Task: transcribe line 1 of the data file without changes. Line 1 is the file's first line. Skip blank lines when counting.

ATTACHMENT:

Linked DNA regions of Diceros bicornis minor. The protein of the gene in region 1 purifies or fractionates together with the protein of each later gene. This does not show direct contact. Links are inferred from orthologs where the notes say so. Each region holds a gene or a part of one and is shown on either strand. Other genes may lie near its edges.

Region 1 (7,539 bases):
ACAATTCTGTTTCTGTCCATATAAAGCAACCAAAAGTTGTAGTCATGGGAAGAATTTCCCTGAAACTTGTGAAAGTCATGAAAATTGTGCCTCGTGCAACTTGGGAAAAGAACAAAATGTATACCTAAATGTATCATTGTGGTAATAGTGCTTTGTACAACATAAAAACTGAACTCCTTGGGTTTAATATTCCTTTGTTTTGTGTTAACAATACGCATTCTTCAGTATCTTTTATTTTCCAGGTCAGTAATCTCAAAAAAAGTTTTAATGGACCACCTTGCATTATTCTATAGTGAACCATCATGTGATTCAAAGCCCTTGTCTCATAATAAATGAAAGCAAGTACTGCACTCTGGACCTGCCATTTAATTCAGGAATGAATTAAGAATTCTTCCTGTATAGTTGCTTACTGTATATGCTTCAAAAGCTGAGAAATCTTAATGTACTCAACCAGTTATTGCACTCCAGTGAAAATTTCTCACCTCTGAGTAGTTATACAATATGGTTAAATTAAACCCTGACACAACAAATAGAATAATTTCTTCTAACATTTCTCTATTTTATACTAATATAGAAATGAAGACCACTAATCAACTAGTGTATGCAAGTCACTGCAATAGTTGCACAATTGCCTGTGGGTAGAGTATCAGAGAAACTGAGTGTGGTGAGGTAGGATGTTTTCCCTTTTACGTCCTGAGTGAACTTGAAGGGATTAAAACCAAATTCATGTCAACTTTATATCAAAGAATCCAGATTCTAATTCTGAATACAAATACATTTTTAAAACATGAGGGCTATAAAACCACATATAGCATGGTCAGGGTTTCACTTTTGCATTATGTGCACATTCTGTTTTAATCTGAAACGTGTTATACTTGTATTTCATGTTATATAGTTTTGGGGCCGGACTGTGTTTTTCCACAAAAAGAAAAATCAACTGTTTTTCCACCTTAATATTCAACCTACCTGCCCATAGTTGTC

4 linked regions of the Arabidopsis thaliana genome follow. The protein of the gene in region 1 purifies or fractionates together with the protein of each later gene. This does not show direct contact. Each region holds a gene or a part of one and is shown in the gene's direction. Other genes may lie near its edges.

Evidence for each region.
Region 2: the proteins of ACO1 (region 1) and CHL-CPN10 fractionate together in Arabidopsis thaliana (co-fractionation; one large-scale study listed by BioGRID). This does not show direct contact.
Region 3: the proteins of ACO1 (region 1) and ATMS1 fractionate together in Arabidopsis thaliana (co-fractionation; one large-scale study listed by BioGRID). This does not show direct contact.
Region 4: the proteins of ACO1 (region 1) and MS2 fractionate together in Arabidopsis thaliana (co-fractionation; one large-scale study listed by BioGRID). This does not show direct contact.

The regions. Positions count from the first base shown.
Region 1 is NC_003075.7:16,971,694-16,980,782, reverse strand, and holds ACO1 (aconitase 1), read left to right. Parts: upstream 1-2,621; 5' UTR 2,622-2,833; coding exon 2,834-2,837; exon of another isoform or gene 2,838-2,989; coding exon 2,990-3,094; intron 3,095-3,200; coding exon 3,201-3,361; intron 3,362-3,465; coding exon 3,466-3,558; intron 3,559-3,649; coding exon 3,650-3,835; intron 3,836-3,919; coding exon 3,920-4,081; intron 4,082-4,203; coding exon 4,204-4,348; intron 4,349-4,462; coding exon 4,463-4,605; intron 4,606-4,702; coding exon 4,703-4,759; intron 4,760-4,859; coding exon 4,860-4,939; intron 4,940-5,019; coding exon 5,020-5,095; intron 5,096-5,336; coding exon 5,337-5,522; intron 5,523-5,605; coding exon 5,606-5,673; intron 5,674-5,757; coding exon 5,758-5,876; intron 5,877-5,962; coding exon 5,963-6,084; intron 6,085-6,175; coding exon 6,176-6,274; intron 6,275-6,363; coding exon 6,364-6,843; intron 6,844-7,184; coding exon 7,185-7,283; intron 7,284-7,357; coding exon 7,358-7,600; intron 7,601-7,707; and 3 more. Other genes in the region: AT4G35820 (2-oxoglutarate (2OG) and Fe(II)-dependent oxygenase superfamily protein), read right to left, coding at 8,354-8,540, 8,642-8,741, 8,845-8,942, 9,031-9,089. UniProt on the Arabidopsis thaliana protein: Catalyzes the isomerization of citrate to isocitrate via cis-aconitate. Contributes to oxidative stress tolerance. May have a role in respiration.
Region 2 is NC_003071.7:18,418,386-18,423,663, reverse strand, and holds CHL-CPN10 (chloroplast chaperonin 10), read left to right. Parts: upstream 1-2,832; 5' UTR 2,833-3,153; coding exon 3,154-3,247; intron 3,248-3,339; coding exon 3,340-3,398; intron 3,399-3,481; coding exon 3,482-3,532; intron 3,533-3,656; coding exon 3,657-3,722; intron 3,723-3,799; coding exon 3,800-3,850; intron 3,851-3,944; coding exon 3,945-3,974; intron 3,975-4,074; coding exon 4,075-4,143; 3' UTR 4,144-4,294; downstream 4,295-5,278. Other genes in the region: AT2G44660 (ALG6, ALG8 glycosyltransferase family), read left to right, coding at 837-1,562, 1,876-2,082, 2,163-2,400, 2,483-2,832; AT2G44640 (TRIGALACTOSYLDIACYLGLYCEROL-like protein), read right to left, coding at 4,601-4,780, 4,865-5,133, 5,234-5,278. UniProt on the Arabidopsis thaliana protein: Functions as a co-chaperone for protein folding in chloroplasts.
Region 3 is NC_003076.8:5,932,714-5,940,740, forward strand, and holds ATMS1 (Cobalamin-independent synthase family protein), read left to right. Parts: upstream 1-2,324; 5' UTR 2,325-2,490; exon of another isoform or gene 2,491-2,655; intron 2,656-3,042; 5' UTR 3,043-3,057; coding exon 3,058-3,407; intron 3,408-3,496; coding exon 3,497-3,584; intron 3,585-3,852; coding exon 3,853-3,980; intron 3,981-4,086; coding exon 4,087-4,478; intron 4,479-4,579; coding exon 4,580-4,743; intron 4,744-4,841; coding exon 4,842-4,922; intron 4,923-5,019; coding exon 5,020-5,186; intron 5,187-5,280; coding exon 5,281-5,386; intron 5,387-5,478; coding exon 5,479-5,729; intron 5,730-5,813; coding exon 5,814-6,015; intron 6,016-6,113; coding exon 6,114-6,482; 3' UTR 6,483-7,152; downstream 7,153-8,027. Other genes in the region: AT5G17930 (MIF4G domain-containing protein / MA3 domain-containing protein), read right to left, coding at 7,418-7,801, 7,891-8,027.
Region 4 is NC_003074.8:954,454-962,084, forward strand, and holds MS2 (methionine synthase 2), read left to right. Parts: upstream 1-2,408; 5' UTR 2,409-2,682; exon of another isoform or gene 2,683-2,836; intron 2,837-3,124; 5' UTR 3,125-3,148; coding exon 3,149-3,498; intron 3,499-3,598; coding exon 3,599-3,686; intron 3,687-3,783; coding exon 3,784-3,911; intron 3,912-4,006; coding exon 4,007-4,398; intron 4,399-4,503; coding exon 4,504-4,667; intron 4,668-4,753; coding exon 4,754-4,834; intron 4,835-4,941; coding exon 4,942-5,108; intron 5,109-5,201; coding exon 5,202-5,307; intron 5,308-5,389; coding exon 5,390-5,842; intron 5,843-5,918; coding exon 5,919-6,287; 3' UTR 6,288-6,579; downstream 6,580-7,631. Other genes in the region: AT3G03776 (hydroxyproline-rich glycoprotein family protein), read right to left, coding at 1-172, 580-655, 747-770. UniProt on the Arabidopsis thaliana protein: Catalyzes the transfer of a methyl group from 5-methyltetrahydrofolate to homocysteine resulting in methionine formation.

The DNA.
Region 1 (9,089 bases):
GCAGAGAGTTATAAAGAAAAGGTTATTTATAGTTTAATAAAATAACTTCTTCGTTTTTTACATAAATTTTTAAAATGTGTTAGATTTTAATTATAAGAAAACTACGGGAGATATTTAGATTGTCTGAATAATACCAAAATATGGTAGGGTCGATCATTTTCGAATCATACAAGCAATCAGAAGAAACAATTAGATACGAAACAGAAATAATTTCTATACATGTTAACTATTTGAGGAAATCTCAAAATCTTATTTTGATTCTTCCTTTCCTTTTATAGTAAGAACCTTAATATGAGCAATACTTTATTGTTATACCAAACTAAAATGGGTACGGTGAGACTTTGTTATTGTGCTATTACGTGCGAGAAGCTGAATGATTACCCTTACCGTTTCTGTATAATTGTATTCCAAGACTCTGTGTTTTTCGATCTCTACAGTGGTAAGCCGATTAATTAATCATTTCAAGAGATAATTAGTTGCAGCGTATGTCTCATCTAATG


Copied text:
Linked DNA regions of Diceros bicornis minor. The protein of the gene in region 1 purifies or fractionates together with the protein of each later gene. This does not show direct contact. Links are inferred from orthologs where the notes say so. Each region holds a gene or a part of one and is shown on either strand. Other genes may lie near its edges.